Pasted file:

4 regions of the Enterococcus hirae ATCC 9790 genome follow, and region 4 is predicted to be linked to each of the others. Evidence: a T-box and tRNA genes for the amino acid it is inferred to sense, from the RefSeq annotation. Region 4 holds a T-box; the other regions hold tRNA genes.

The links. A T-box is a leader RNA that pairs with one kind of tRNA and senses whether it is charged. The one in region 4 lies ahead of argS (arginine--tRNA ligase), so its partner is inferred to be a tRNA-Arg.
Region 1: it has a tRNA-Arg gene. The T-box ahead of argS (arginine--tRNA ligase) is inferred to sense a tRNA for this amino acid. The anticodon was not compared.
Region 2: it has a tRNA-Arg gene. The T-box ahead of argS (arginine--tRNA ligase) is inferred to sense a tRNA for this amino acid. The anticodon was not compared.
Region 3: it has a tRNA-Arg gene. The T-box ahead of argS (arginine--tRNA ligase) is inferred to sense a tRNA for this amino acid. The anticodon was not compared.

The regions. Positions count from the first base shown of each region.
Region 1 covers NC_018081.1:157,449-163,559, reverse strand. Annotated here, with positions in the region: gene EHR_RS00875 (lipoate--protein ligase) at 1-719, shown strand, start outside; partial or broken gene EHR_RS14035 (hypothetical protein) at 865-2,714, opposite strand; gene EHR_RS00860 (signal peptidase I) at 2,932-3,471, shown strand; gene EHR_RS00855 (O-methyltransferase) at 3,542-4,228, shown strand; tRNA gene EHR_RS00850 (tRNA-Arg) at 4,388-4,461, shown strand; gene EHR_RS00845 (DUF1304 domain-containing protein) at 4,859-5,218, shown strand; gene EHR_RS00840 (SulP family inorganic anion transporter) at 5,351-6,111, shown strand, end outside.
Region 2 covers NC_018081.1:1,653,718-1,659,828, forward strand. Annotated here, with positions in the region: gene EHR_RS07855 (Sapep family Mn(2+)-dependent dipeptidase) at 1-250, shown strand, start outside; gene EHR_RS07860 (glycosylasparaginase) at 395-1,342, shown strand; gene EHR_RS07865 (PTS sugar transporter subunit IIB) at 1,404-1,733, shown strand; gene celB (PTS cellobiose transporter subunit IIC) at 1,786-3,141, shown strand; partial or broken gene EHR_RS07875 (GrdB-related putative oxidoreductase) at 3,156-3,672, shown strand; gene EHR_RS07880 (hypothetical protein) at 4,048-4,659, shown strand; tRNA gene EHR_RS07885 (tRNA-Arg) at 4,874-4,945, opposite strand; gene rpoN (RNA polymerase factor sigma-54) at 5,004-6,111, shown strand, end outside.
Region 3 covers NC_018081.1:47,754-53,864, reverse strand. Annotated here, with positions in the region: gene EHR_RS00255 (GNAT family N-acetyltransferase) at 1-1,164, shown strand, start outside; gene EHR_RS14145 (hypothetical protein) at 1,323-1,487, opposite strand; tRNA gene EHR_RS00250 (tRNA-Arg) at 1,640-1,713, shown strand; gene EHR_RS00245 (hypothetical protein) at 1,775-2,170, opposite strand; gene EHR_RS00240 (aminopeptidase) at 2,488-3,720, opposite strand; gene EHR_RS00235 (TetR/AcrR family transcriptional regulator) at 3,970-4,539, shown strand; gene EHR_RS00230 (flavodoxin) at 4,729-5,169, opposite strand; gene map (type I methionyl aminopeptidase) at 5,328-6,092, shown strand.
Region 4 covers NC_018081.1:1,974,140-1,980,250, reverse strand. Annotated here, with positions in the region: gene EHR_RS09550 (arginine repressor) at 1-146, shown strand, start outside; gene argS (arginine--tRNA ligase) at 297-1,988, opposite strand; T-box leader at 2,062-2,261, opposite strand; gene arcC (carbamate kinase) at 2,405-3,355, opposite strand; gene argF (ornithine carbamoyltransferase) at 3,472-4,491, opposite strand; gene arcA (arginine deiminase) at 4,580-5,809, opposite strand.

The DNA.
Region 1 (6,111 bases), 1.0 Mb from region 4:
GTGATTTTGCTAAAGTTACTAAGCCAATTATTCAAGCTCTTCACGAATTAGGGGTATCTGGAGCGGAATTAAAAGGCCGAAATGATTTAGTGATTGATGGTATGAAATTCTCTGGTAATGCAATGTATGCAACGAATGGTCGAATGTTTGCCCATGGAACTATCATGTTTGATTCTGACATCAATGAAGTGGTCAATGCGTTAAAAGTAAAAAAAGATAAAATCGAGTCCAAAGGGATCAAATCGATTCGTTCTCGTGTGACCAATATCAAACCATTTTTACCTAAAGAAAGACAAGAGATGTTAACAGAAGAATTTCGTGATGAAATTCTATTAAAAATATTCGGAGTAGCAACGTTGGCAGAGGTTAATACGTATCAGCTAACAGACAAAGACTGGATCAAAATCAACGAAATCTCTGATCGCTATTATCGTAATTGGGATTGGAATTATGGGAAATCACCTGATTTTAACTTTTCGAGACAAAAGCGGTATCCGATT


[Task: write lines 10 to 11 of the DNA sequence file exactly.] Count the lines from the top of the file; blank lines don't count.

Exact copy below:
Region 4 covers NC_018081.1:1,974,140-1,980,250, reverse strand. Annotated here, with positions in the region: gene EHR_RS09550 (arginine repressor) at 1-146, shown strand, start outside; gene argS (arginine--tRNA ligase) at 297-1,988, opposite strand; T-box leader at 2,062-2,261, opposite strand; gene arcC (carbamate kinase) at 2,405-3,355, opposite strand; gene argF (ornithine carbamoyltransferase) at 3,472-4,491, opposite strand; gene arcA (arginine deiminase) at 4,580-5,809, opposite strand.

The DNA.